Autistic child left on empty school bus

By: Lynnsey Gardner Email
By: Lynnsey Gardner Email

March 13, 2007

AIKEN, S.C.---A seven-year-old autistic boy was left on his Aiken school bus for hours alone, and now his mother wants answers.

James Stephens fell asleep on his way to Chukker Creek Elementary and ended up at a bus lot at South Aiken High School.

Christina Stephens put James on the school bus at 6:30 Friday morning (March 9). Five hours later he was found wandering a busy parking lot alone, something that never should have happened.

We visited the Stephens family, and while we were there, Christina asked James if he wanted to ride the bus.

"No! No!" he said.

We asked Christina if James used to react that way.

"No, never," Christina said. "He used to love the bus."

The scary part is, James has autism.

"It's beyond scary," Christina said. "I mean, he has no way of expressing to me what went wrong. He has no way of telling me if anything went on, who talked to him, where he went. All that information a normal seven-year-old could give you, but he can't give me any of that."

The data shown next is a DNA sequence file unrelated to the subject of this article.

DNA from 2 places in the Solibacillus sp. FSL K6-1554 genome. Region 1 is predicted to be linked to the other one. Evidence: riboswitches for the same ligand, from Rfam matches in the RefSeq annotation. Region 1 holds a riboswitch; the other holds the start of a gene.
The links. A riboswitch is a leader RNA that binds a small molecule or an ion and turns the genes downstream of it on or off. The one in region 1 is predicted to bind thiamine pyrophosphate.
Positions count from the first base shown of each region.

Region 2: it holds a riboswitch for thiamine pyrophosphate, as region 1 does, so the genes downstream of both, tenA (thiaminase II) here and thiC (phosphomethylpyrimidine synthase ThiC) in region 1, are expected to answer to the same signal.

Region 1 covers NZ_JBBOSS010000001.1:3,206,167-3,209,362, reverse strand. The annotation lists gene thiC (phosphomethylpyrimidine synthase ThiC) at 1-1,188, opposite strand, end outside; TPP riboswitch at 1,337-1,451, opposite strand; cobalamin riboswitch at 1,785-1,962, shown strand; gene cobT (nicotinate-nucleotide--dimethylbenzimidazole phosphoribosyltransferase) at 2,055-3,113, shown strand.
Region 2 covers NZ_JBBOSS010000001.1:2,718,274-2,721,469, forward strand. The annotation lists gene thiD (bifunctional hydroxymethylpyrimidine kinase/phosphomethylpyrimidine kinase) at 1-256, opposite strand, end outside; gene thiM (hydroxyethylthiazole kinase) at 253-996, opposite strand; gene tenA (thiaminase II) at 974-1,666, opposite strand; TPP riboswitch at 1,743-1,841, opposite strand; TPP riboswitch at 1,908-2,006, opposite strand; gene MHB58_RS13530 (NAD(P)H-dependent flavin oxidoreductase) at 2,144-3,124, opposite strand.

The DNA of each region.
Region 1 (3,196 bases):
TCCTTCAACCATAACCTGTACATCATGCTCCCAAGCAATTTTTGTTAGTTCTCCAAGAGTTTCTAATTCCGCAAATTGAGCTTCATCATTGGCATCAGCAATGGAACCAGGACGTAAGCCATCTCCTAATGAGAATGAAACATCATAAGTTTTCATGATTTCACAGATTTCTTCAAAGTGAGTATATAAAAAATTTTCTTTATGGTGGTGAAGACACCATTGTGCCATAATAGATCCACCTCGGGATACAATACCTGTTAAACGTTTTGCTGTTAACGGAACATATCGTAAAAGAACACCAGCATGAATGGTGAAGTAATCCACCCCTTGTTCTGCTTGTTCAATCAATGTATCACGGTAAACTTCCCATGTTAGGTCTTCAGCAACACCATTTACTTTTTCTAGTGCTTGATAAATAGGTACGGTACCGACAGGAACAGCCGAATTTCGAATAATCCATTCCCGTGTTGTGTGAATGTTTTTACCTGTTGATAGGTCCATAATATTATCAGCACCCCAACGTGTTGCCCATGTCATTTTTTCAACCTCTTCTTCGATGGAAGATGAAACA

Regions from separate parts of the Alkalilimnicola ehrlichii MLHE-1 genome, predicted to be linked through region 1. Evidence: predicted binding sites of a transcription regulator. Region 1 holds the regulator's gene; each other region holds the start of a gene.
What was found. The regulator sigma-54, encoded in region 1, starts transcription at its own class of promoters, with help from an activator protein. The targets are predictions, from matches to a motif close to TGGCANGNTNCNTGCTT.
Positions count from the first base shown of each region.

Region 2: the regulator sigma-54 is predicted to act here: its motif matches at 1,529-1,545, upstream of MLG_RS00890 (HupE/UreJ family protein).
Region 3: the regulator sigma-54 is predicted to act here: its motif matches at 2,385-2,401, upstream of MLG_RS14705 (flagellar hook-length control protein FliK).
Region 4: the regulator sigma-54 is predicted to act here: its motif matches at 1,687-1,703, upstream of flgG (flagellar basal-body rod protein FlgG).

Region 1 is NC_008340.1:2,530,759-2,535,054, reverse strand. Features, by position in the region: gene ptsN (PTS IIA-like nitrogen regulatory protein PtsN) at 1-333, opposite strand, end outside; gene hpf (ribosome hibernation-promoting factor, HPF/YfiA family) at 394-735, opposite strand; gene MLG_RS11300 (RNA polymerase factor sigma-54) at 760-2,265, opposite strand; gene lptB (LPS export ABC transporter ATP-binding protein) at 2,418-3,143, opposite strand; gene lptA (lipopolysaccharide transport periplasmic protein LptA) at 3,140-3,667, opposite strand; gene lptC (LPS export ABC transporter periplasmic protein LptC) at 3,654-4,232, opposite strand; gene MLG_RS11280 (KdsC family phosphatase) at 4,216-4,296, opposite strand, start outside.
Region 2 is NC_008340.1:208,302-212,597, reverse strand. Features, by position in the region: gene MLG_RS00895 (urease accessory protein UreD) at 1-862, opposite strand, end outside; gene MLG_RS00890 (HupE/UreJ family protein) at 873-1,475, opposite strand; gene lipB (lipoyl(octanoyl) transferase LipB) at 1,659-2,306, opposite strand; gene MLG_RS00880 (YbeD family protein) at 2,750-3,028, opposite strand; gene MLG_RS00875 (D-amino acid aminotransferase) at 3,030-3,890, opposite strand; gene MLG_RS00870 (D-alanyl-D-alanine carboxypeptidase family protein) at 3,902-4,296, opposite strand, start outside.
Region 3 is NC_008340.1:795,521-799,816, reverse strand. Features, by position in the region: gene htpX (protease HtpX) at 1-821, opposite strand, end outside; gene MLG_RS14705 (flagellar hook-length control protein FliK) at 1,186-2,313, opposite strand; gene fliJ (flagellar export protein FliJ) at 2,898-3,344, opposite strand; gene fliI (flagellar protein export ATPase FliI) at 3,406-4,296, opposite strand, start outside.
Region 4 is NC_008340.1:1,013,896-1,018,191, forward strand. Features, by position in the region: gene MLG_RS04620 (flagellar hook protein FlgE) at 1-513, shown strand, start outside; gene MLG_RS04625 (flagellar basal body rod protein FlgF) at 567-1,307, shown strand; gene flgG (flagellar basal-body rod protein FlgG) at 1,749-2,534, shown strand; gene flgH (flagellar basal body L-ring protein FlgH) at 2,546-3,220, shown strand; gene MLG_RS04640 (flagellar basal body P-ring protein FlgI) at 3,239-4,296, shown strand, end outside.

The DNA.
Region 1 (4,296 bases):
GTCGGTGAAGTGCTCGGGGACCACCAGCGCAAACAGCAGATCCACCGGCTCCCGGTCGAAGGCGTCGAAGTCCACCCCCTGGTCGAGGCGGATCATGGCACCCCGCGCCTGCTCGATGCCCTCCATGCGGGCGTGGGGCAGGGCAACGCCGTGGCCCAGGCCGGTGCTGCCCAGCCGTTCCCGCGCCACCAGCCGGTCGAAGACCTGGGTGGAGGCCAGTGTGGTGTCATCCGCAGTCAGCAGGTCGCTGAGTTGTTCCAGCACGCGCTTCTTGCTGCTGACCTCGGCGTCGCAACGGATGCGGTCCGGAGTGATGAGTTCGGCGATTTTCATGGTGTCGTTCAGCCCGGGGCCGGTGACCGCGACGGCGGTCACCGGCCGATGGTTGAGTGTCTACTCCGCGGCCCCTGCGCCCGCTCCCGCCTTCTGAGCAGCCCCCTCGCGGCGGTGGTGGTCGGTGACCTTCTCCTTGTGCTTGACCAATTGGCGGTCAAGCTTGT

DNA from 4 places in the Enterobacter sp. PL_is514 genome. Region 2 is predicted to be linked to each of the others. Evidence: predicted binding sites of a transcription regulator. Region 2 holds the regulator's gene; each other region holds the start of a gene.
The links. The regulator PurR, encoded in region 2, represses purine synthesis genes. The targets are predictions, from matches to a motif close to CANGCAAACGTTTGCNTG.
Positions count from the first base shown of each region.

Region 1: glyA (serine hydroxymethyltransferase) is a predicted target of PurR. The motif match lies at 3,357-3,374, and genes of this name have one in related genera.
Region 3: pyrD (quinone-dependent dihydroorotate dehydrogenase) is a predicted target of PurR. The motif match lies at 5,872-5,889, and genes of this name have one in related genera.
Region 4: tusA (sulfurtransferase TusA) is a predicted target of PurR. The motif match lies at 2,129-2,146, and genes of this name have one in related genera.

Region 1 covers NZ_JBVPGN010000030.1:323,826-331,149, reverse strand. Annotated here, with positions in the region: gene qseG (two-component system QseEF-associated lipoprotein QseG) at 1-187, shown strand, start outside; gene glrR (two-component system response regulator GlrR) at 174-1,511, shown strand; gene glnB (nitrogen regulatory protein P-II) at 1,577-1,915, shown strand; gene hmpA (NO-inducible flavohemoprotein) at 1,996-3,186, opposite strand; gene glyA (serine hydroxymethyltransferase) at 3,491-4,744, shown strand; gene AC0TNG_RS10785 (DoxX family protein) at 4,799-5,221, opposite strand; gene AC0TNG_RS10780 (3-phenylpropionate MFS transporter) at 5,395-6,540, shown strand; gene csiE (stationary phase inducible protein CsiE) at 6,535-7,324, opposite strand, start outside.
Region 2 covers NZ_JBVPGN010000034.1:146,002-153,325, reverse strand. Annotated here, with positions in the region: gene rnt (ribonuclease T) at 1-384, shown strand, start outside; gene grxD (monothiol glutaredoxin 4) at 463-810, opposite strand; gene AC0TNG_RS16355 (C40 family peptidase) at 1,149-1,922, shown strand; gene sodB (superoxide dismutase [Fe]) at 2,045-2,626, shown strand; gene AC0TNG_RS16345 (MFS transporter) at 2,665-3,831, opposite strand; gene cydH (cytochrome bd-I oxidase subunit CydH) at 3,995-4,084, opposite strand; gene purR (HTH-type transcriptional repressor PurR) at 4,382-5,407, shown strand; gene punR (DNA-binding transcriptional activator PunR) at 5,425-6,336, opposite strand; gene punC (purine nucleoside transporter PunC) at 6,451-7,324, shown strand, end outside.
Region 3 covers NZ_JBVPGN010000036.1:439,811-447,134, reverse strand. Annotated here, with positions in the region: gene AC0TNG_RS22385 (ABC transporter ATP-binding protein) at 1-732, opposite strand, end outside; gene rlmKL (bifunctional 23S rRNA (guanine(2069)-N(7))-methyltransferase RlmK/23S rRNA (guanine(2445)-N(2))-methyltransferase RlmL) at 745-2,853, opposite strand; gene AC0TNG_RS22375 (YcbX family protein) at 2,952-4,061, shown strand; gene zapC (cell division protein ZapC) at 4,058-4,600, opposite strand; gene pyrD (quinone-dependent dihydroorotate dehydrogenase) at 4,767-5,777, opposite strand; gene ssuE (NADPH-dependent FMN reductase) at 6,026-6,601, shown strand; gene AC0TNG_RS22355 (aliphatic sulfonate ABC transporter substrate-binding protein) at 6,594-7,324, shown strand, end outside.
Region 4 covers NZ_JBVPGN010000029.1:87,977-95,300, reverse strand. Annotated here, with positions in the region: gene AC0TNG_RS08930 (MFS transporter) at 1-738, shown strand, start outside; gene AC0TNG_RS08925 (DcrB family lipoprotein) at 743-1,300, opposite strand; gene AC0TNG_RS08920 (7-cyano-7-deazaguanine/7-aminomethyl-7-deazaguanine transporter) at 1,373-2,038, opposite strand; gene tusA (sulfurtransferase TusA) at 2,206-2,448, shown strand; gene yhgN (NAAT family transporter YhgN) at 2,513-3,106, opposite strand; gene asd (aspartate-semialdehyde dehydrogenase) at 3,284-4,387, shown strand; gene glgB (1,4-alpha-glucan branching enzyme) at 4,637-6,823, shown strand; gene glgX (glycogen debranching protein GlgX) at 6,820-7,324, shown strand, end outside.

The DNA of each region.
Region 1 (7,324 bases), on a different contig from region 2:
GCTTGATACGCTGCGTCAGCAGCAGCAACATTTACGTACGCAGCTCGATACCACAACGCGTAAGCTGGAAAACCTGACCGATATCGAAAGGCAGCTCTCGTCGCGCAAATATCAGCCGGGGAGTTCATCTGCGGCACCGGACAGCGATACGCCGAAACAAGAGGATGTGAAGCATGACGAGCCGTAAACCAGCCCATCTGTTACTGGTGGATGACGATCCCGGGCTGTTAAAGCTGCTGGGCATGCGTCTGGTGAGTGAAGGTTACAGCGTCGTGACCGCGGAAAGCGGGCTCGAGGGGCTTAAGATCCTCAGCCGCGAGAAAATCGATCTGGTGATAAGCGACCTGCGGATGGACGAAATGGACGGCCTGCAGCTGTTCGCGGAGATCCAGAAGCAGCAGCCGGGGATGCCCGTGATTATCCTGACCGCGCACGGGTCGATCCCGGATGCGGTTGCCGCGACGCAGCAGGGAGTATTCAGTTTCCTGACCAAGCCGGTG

The school system says it is protocol for a driver to check the school bus, but in this case, that didn't happen.

"Why can't a bus driver do something as simple as walk an aisle?" Christina asked.

The incident is still under investigation by the Aiken school system, but here's what they say happened:

James was on his bus headed to Chukker Creek Elementary. The bus unloaded before 7:30 in the morning, but James was asleep in a seat.

The bus driver then took the bus to the South Aiken High School bus lot sometime around 8 o'clock. The bus was parked, and at 11:45 James was found wandering alone in a nearby parking lot.

"Where was my son walking around at at these hours?" Christina asked. "He could've been snatched up by anyone. Anything could've happened. Thank God it didn't but it could have."

And while James isn't physically harmed, his mother fears he is harmed emotionally...which could affect his progress as an autistic child.

"I don't want it to set him in regression. That's my worst fear of anything. I've had him set in regression before and I can't do that again."

Peggy Trevaris, the principal at Chukker Creek Elementary, was out of the office when the incident occurred, but she says the school system is taking this situation very seriously.

It's been five days. The investigation was supposed to be wrapped up today, but there's no word yet on what Aiken administrators decided. We do know that checking the bus is protocol and depending on what they find, the bus driver could be fired.


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